Processing Your Payment

Please do not leave this page until complete. This can take a few moments.

August 12, 2012

What It Takes: Curtis Bingham, Executive Director, Chief Customer Officer Council, Littleton

MATT PILON Consultant, speaker and author Curtis Bingham has parlayed his experience into the formation of a fledgling organization for Chief Customer Officers.

Some businesspeople have probably never heard of a chief customer officer. It is, after all, a relatively new position in the C-suite. But the numbers of CCOs is growing, according to Curtis Bingham, a Littleton-based management consultant who is building a professional association for customer-facing executives from around the country.

The Littleton-based Chief Customer Officer Council has picked up a number of high-profile members since its founding several years ago, including Oracle, Metlife and the American Cancer Society. Bingham sat down with MetroWest495 Biz to discuss the council, the challenge of collaborating with executives from near and far, and how many companies aren't focusing on their customers to the extent they should.

What is a chief customer officer?

A CCO is the one who is the ultimate authority on customers within their organization and they're driving customer strategy at the highest levels of the company. The CEO is often times focused on shareholder value. The head of marketing is focused on reach, ad spending and awareness. Sales is all about bringing in the deals. Nowhere on that list is someone uniquely accountable for the customer.

So even with CEO and other corporate roles, the customer gets lost as a priority?

Yeah it does. Owners who know customers so well are hugely successful. They realize it's about the relationship more than it is about making a buck. Many people will focus on making a buck as primary objective but they'll get one sale and the customer will never do biz with them again if they're in a competitive market. We can do all of these wonderful things for a customer. But if you have a bad day and you yell at a customer or do something disrespectful, you could ruin something that hundreds of other people in the company have worked so hard to create.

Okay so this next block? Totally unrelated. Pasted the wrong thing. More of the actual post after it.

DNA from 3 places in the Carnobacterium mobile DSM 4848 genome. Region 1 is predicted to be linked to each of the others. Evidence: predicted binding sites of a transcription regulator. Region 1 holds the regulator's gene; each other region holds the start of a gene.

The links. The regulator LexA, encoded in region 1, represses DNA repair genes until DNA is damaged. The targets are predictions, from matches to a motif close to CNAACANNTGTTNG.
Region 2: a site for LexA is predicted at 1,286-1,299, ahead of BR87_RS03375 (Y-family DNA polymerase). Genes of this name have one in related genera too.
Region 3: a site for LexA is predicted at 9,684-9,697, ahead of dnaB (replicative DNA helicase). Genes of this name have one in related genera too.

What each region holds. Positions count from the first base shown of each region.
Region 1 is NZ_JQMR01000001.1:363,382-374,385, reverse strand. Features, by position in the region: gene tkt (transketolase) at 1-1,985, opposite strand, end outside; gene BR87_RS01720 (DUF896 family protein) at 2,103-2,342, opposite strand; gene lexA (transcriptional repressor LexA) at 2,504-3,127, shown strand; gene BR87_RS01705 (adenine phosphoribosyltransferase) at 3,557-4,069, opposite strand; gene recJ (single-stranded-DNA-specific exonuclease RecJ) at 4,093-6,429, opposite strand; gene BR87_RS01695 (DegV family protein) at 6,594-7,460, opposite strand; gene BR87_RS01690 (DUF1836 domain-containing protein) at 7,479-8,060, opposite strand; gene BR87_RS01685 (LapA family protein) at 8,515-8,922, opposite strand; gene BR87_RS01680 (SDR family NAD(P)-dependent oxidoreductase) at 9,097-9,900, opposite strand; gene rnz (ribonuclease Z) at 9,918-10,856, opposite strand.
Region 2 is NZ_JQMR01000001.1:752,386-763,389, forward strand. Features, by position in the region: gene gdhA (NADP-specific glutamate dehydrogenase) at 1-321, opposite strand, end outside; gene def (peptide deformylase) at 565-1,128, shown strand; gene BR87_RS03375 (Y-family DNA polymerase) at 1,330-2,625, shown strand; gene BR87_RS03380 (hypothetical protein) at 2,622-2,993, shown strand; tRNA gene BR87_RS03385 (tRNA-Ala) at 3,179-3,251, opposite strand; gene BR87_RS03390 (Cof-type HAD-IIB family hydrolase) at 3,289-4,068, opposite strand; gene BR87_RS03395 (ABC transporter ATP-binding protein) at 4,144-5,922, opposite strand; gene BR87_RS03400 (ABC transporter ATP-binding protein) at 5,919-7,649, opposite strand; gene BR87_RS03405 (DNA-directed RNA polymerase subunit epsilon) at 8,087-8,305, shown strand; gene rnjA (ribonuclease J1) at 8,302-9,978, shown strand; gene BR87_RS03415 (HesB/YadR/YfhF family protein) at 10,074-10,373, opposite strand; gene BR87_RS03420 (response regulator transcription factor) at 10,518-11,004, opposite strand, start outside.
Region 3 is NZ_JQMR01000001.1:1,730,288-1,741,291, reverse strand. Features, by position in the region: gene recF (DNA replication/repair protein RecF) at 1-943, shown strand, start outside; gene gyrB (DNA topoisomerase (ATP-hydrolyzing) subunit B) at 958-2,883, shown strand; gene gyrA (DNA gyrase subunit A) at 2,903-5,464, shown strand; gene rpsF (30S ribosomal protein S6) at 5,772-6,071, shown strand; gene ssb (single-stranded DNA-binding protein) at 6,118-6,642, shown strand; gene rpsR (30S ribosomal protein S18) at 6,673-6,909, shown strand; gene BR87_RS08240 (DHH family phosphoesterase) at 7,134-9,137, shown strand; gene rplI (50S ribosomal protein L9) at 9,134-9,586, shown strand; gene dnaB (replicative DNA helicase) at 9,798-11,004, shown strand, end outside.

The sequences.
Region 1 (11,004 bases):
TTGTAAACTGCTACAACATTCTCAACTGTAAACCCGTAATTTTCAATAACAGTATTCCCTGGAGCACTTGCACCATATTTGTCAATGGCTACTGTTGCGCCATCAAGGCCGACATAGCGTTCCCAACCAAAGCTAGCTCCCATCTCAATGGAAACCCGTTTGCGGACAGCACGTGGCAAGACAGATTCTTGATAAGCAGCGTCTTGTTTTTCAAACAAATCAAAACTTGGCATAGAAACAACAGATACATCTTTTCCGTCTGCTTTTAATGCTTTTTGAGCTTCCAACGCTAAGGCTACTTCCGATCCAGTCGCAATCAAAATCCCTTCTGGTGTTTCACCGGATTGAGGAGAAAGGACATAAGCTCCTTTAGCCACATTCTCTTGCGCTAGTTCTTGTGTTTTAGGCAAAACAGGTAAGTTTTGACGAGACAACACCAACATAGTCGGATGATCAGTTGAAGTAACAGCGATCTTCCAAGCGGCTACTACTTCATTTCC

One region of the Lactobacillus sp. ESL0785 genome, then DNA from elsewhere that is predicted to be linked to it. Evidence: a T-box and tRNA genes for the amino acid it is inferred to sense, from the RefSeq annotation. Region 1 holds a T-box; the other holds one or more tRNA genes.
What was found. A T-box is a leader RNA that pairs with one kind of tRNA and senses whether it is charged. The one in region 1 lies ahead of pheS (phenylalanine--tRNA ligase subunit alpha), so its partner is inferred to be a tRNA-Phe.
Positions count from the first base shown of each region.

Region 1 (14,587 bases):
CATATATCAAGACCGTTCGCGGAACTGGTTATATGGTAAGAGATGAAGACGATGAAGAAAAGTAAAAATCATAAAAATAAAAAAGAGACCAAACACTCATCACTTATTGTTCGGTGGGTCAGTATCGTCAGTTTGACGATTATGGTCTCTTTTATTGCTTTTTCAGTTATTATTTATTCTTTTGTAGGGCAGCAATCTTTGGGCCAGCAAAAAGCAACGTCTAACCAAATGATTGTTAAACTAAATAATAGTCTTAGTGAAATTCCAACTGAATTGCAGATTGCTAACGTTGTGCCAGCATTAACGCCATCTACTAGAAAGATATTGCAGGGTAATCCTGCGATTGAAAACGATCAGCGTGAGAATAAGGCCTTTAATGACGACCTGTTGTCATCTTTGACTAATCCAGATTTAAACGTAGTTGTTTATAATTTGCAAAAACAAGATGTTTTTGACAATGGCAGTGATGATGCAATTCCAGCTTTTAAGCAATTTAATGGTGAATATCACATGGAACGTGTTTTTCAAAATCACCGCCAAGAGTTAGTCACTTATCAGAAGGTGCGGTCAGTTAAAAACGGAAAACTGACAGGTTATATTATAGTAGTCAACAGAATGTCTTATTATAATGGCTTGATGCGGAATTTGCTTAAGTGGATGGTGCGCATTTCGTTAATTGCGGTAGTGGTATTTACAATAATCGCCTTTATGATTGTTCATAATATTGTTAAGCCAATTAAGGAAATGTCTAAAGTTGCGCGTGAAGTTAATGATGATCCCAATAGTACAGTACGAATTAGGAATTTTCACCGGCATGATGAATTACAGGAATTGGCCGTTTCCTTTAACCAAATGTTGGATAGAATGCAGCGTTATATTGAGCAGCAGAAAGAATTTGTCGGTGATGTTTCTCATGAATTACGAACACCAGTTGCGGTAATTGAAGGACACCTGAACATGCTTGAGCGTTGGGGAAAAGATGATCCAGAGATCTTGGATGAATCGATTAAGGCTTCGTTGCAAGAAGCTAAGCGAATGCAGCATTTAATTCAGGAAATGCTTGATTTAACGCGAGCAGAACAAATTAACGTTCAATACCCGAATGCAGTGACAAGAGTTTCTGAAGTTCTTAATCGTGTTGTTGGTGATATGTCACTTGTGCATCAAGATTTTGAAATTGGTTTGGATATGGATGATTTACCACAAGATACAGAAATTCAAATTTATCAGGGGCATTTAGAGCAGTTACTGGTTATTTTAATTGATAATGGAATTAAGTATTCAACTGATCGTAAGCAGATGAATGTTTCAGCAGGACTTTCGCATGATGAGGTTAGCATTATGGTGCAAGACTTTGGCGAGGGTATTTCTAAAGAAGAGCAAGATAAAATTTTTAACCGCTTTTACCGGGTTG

Why did you decide to form the council?

Ten years ago, I was writing a paper and I interviewed every CCO I could find – about 15 to 20 existed back then. I was looking to do another report five years ago and I found the role had just exploded. Many companies had the role but nobody knew anybody else in the role. So they were out reinventing the wheel every time they turned around.

Do you meet online?

I've tried to do a lot of webinars. The members don't want it. They want face to face. They want telephone conversations. It makes sense given their missions. What ends up happening is we have working groups that pick topics they're interested in and they will share their findings at our annual conference.

Why do companies hire a CCO?

It's typically larger companies who end up with a CCO. As a company grows, they tend to abstract themselves from customers and lose sight of some of what customers really need. There are three reasons to hire a chief customer officer. The first is a company has a problem impacting customer that just won't go away. The second reason is market share – our customers are leaving or they're reading negative flak about us. Many times they'll hire a CCO and say: Stop the churn. The third reason companies do this is to create a competitive advantage.

You have tracked the lifespan of the average CCO and it seems like its increased a little bit. What does that tell you and why is that a metric you were interested in?

I saw a lot of CCOs being fired. I wanted to figure out why that was the case. The latest number was 29 months and in the numbers I am about to publish, its 31 months. A lot of times it was that the company wanted to focus on retention and the CCO wanted to focus on acquisition. There was a strategy mismatch. It's still the most fragile member of the C-suite. What happened during the recession to an awful lot of new CCOs, was when companies started cutting, they said 'you're not bring in new revenue, you're not critical to running the business like a CIO is.' There was a lot of churn.

You're working to build an association for corporate professionals. What do you find the most challenging?

Time. I think that these executives are so incredibly busy they don't have time to take a break and reflect and think about what their strategy should be. Time is also the biggest challenge for me, personally. I'm a very small company, but I look like something much bigger. And there are so many things that I would love to do and there's just not nearly enough time in the day to do everything I want to do for the business and to grow the membership. n

This article was edited for length and content by Matt Pilon.

Sign up for Enews


Order a PDF